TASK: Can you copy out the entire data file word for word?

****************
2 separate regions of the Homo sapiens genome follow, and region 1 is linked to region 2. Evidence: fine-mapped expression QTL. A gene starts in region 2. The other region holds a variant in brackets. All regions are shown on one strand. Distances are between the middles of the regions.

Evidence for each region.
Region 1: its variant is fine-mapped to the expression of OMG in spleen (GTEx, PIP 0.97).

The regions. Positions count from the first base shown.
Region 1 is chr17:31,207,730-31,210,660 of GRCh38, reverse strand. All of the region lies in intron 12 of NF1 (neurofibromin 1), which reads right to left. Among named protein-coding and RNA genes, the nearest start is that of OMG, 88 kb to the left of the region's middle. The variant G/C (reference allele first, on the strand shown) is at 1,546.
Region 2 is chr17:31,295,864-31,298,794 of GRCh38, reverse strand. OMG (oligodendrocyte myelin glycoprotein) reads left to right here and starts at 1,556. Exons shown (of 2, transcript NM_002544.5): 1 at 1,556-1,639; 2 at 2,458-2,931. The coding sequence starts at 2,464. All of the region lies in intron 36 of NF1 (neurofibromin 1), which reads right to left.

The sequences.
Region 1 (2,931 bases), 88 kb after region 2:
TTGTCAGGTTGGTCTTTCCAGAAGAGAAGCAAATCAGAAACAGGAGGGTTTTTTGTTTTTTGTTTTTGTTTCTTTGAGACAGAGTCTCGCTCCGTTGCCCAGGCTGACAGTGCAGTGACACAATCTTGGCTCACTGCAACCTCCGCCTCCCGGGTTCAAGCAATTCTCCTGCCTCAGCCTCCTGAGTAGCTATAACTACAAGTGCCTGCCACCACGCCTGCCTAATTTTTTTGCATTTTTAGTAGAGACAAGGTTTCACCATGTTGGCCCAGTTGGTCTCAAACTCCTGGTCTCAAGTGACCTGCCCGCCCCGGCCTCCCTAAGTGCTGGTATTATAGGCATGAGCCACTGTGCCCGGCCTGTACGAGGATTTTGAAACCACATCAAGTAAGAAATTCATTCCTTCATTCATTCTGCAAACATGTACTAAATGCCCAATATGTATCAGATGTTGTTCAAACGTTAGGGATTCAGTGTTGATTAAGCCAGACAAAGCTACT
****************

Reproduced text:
2 separate regions of the Homo sapiens genome follow, and region 1 is linked to region 2. Evidence: fine-mapped expression QTL. A gene starts in region 2. The other region holds a variant in brackets. All regions are shown on one strand. Distances are between the middles of the regions.

Evidence for each region.
Region 1: its variant is fine-mapped to the expression of OMG in spleen (GTEx, PIP 0.97).

The regions. Positions count from the first base shown.
Region 1 is chr17:31,207,730-31,210,660 of GRCh38, reverse strand. All of the region lies in intron 12 of NF1 (neurofibromin 1), which reads right to left. Among named protein-coding and RNA genes, the nearest start is that of OMG, 88 kb to the left of the region's middle. The variant G/C (reference allele first, on the strand shown) is at 1,546.
Region 2 is chr17:31,295,864-31,298,794 of GRCh38, reverse strand. OMG (oligodendrocyte myelin glycoprotein) reads left to right here and starts at 1,556. Exons shown (of 2, transcript NM_002544.5): 1 at 1,556-1,639; 2 at 2,458-2,931. The coding sequence starts at 2,464. All of the region lies in intron 36 of NF1 (neurofibromin 1), which reads right to left.

The sequences.
Region 1 (2,931 bases), 88 kb after region 2:
TTGTCAGGTTGGTCTTTCCAGAAGAGAAGCAAATCAGAAACAGGAGGGTTTTTTGTTTTTTGTTTTTGTTTCTTTGAGACAGAGTCTCGCTCCGTTGCCCAGGCTGACAGTGCAGTGACACAATCTTGGCTCACTGCAACCTCCGCCTCCCGGGTTCAAGCAATTCTCCTGCCTCAGCCTCCTGAGTAGCTATAACTACAAGTGCCTGCCACCACGCCTGCCTAATTTTTTTGCATTTTTAGTAGAGACAAGGTTTCACCATGTTGGCCCAGTTGGTCTCAAACTCCTGGTCTCAAGTGACCTGCCCGCCCCGGCCTCCCTAAGTGCTGGTATTATAGGCATGAGCCACTGTGCCCGGCCTGTACGAGGATTTTGAAACCACATCAAGTAAGAAATTCATTCCTTCATTCATTCTGCAAACATGTACTAAATGCCCAATATGTATCAGATGTTGTTCAAACGTTAGGGATTCAGTGTTGATTAAGCCAGACAAAGCTACT